A bit further down the road and turning left you come to Panthip Plaza, one of the shoppings malls, which has cinemas and plenty of food (Cold Storey Building).

Komtar is the nearest shopping mall from Chulia Road. Nearby there is a health store where you might also get organic products.

Little India has plenty of shops selling incense, clothes, food and much more! A suggestion is Enrico’s which you find on the big road after the Chinese buffet place (Lebuh Pantai) to the right across the street, or Ramana Supermarket. There are a few spice markets in Cina Road.

In Chinatown there are some good herbal and health food shops. There are also some tea shops selling wonderful though expensive tea.

Kuala Lumpur

Royal Thai Embassy

206 Jalan Ampang

50450 Kuala Lumpur

Telephone: (60-3) 2148-8222, 2148-8350, 2148-8420, 2145-8004

Fax: (60-3) 2148-6573

Email. For Visa contact: thaikl2@tm.net.my

Office Hours: Monday-Friday: 09.00 -13.00 and 14.00 -17.00.

Consular: 09.30-11.30 for visa application and 14.30 -16.00 for visa collection.

There is considerable information available online about where to stay, eat and shop in Kuala Lumpur.  Try Lonely Planet Thorn Tree for up to date information.  To get to Kuala Lumpur, you can fly from Koh Samui with Berjaya Air or Firefly, or arrange a joint ticket for ferry/bus/train with any travel agent on the island.

VISA RUNS - LAOs

Visa Information

Remember to take your passport and three passport-sized photos plus a copy of your passport. Before you leave, make sure there are no Thai holidays when you plan to go and also remember that the Embassy is closed on Saturday and Sunday.  

Getting There

First, you need to get to Bangkok, any travel agent on Koh Phangan can arrange a bus, train or ferry for you.  From there, a bus to Vientiane should cost around 800 Baht. You could also check out cheap flights on www.airninja.com. After a night on the bus, you will arrive around 05.00 at a restaurant stop at which you will give your passport to some Thai people, who will give you forms for Laos immigration to fill out. It is recommended also to take a Thai immigration form from them for you return trip from Laos, but this can also be done once you return to the Thai border.  After all the forms are filled out, you return to the bus for a short time until you get to the Thailand immigration exit gate. Go and wait in line for Immigration to stamp your passport, and return to the bus.  After about five more minutes of driving, you will arrive at the Laos immigration entry, there you will be asked to take your luggage in order to change buses.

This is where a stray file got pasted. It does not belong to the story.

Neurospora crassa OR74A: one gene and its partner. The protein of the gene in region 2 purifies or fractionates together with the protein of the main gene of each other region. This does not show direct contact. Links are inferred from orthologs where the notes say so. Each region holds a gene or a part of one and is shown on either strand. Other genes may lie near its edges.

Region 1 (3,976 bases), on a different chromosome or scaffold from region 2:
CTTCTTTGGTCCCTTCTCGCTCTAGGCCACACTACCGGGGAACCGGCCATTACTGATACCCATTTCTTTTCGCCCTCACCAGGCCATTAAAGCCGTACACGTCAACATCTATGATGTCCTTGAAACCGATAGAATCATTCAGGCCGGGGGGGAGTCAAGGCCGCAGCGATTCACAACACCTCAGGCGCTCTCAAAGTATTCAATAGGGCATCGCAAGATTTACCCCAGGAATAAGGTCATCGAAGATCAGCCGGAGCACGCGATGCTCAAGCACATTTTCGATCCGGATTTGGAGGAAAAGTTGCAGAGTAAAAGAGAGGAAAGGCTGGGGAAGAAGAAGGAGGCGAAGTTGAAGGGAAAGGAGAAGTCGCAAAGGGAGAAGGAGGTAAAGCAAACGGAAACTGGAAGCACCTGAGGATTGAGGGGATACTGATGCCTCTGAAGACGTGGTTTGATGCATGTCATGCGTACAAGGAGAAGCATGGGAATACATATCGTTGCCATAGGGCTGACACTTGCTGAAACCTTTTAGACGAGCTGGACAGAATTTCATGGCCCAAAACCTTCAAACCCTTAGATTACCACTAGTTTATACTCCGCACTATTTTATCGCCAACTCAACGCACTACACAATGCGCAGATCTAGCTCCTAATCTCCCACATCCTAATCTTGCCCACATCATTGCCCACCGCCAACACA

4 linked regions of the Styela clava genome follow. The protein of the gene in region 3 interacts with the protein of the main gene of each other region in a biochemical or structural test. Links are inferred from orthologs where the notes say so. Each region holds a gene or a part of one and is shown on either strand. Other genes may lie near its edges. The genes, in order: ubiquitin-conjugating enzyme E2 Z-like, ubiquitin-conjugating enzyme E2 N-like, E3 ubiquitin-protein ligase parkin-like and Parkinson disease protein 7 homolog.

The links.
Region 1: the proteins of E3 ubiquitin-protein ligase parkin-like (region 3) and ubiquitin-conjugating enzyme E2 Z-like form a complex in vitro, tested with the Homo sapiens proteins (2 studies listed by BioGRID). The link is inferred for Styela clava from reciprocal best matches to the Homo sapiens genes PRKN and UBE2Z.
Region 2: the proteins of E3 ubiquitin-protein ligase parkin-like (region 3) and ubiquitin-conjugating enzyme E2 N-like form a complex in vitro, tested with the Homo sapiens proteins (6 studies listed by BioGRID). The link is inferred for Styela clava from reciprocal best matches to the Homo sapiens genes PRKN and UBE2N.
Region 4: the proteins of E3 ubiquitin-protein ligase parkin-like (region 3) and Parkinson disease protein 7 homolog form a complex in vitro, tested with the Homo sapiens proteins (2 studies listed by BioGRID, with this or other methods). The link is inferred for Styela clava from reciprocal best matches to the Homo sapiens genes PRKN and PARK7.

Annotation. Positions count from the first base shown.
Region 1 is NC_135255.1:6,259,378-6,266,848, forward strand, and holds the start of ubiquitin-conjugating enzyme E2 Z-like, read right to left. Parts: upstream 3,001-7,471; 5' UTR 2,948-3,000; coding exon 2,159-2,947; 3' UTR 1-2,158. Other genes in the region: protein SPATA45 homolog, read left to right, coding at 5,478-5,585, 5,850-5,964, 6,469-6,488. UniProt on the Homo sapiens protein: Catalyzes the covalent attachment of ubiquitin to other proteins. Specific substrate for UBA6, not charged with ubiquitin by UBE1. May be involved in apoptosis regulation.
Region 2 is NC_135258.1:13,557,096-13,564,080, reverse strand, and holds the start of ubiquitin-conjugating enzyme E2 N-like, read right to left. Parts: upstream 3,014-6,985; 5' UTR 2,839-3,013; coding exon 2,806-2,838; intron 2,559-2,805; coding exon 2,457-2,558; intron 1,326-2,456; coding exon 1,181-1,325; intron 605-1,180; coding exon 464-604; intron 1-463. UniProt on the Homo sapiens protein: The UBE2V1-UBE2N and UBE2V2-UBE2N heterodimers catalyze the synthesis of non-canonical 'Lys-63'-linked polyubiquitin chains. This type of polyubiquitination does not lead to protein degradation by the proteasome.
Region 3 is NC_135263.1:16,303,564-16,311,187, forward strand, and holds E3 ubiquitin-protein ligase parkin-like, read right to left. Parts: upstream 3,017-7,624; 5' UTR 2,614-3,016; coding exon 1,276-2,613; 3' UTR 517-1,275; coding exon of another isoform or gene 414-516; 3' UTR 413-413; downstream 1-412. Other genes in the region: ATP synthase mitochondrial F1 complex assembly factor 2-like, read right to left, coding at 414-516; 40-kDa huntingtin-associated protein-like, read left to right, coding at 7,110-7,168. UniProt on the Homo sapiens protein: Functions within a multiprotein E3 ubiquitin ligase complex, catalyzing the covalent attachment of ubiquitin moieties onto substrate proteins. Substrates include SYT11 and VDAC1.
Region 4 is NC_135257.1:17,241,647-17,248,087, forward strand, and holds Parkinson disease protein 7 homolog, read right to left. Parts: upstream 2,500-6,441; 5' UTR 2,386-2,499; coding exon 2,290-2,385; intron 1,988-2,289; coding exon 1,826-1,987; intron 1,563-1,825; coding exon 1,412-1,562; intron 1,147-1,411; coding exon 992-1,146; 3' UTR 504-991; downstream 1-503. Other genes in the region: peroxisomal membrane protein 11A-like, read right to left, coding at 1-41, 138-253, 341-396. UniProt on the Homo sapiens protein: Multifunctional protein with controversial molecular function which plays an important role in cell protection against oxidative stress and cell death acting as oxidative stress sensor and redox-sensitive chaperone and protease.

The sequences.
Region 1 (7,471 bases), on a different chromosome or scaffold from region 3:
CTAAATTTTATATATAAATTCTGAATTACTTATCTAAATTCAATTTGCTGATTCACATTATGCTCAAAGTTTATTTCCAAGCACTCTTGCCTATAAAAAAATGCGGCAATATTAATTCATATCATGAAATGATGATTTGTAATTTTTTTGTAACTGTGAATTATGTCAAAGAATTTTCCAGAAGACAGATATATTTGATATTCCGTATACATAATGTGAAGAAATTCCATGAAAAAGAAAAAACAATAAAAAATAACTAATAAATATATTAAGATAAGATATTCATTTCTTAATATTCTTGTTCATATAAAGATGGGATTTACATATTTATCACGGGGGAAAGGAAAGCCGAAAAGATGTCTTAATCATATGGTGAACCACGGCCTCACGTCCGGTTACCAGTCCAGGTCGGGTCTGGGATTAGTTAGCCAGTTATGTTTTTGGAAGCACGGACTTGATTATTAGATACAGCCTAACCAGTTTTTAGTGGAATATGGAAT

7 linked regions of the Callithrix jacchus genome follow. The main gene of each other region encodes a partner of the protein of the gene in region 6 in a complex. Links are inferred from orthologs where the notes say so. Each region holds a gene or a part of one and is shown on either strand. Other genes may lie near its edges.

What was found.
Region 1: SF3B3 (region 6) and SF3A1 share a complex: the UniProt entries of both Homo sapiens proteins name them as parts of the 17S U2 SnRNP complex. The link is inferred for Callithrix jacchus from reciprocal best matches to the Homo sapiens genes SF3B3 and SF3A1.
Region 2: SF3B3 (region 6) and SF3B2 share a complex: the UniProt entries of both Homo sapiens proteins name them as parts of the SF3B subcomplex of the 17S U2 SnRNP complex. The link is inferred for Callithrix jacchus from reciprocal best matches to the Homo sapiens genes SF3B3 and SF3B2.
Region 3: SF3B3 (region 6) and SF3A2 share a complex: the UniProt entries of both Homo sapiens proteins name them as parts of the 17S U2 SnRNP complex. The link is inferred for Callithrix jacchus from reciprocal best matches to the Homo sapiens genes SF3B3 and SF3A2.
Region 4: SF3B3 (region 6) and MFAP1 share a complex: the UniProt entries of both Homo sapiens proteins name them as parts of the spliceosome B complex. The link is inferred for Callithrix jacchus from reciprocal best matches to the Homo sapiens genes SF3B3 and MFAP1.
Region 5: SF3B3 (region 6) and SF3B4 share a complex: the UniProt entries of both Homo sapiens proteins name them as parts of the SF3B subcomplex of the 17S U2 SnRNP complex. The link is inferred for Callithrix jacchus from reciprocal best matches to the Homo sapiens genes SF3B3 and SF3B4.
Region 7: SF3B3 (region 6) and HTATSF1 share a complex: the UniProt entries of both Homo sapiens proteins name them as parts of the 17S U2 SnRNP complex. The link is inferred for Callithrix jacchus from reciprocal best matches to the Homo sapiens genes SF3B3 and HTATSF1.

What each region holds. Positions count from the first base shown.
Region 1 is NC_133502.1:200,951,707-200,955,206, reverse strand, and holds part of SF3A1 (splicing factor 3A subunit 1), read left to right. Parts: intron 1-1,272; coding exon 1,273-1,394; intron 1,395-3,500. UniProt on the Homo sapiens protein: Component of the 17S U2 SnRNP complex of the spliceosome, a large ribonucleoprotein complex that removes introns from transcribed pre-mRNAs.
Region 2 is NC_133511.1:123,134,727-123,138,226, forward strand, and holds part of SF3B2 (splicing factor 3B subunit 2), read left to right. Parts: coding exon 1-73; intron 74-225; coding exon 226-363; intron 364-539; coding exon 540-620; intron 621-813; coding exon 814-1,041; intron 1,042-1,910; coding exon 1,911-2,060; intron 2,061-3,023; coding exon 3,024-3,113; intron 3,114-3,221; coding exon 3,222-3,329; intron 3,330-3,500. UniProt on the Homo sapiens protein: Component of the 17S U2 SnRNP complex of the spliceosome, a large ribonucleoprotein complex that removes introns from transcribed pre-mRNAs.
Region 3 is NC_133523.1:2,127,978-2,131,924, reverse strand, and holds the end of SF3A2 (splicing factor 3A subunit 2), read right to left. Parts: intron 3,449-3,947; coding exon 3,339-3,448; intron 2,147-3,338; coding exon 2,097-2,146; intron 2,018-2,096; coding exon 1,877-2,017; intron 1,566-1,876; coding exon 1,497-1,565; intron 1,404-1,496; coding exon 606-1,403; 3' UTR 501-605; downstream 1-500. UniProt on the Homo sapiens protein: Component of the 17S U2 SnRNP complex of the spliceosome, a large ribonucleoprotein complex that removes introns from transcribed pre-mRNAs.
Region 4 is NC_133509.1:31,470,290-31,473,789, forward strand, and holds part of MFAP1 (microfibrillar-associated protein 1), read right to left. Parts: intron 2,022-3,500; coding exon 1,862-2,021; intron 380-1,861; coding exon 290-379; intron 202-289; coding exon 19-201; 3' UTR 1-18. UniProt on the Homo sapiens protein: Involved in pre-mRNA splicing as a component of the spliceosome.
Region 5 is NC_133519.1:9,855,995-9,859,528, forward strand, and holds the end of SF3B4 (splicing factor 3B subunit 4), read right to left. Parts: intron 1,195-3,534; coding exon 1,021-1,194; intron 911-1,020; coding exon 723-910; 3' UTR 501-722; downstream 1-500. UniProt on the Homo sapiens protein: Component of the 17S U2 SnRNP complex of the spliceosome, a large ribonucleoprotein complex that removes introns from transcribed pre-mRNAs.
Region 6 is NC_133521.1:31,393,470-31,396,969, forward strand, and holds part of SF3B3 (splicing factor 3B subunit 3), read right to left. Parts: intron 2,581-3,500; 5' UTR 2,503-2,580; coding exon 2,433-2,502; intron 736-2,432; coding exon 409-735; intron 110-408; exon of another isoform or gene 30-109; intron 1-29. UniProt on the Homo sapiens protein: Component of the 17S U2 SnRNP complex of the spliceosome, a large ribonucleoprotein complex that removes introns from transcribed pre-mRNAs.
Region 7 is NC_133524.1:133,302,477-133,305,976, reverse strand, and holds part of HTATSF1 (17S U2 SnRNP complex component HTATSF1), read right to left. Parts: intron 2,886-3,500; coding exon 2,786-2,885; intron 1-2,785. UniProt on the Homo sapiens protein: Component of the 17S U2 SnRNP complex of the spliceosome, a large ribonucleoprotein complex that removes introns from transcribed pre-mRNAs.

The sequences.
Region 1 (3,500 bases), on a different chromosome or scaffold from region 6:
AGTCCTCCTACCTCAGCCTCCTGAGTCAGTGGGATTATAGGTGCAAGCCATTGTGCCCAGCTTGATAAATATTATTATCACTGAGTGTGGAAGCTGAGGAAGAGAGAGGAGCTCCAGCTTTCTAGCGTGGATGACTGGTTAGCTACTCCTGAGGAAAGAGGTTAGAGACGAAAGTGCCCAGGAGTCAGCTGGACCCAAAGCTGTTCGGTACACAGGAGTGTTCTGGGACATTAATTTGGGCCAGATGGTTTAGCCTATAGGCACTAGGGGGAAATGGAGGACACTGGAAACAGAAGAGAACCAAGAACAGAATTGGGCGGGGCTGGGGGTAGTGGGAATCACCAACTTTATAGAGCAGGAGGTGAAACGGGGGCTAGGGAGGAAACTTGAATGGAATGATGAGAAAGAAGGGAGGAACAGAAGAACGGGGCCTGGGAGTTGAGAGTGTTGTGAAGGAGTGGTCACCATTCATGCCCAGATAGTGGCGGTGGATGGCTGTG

Go to your left (usually there is a Thai person who will show you the way) to the Laos immigration and there you will have to pay 1,340 baht for your Laos entry visa. You will need to give them your passport and one passport photo and wait for about 30 minutes until your passport is returned with your new Laos visa.  After you pass through Laos immigration you move forward to a bus that will take you on to Vientiane.  On the bus it is advised that ask the driver to make a stop for you at the Thailand Embassy. He will likely ask you for money, but don’t pay more than 50 Baht. If you would prefer to find a room first before going to the Embassy in Vientiene then continue with the bus till it arrives at the bus stand in Vientiene. Find yourself a guest house then take a tuktuk to the Thailand Embassy. It is recommended to go straight with the bus to the Thailand Embassy as it will save you time, as you can go from there to find yourself accommodation afterwards.

The Thai Embassy opens at 09.00, when you arrive you will see a long line, so you will have to wait patiently, but first go inside and ask for the form that you need to fill out. You will probably have some Thai people offer to fill the form for you for some money, if you would prefer that they do the work and lining up for you then make sure to negotiate for a good price. If you prefer to do it yourself, just fill the form yourself and use the glue provided to attach your two passport photos to the form as well as the passport copy you brought with you. Once you reach the front of the line, give the form and passport to the official and then continue to the office on the right, again there are often many people lining up there. You will have to wait there for your name to be called; once you are called you will need to pay 1,000 Baht and you will get a receipt for your payment. It is very important that you don’t lose this receipt because the following day you need to return to the same place at 13:00 and show it to receive your passport back with your new Thai visa.